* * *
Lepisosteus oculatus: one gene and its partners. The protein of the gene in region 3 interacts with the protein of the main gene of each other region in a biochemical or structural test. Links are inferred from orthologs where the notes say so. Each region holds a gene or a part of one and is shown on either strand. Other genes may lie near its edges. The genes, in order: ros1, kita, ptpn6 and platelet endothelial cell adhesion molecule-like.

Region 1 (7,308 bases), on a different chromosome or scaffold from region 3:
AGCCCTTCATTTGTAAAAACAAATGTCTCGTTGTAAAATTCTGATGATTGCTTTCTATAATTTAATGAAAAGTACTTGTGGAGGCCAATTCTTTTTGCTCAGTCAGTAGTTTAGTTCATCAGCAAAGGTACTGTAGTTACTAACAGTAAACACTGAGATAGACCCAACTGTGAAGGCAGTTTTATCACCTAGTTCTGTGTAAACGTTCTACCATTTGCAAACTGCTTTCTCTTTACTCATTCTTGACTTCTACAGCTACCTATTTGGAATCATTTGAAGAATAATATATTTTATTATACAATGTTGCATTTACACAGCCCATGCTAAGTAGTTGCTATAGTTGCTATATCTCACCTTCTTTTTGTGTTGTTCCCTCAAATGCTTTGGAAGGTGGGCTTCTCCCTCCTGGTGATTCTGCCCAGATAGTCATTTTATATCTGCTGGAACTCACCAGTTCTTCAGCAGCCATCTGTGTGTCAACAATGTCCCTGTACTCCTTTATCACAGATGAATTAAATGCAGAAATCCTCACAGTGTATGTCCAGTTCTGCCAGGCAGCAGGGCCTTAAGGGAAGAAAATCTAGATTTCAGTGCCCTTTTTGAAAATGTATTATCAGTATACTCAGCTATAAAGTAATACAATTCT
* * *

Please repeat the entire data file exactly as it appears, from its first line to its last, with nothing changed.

Lepisosteus oculatus: one gene and its partners. The protein of the gene in region 3 interacts with the protein of the main gene of each other region in a biochemical or structural test. Links are inferred from orthologs where the notes say so. Each region holds a gene or a part of one and is shown on either strand. Other genes may lie near its edges. The genes, in order: ros1, kita, ptpn6 and platelet endothelial cell adhesion molecule-like.

Region 1 (7,308 bases), on a different chromosome or scaffold from region 3:
AGCCCTTCATTTGTAAAAACAAATGTCTCGTTGTAAAATTCTGATGATTGCTTTCTATAATTTAATGAAAAGTACTTGTGGAGGCCAATTCTTTTTGCTCAGTCAGTAGTTTAGTTCATCAGCAAAGGTACTGTAGTTACTAACAGTAAACACTGAGATAGACCCAACTGTGAAGGCAGTTTTATCACCTAGTTCTGTGTAAACGTTCTACCATTTGCAAACTGCTTTCTCTTTACTCATTCTTGACTTCTACAGCTACCTATTTGGAATCATTTGAAGAATAATATATTTTATTATACAATGTTGCATTTACACAGCCCATGCTAAGTAGTTGCTATAGTTGCTATATCTCACCTTCTTTTTGTGTTGTTCCCTCAAATGCTTTGGAAGGTGGGCTTCTCCCTCCTGGTGATTCTGCCCAGATAGTCATTTTATATCTGCTGGAACTCACCAGTTCTTCAGCAGCCATCTGTGTGTCAACAATGTCCCTGTACTCCTTTATCACAGATGAATTAAATGCAGAAATCCTCACAGTGTATGTCCAGTTCTGCCAGGCAGCAGGGCCTTAAGGGAAGAAAATCTAGATTTCAGTGCCCTTTTTGAAAATGTATTATCAGTATACTCAGCTATAAAGTAATACAATTCT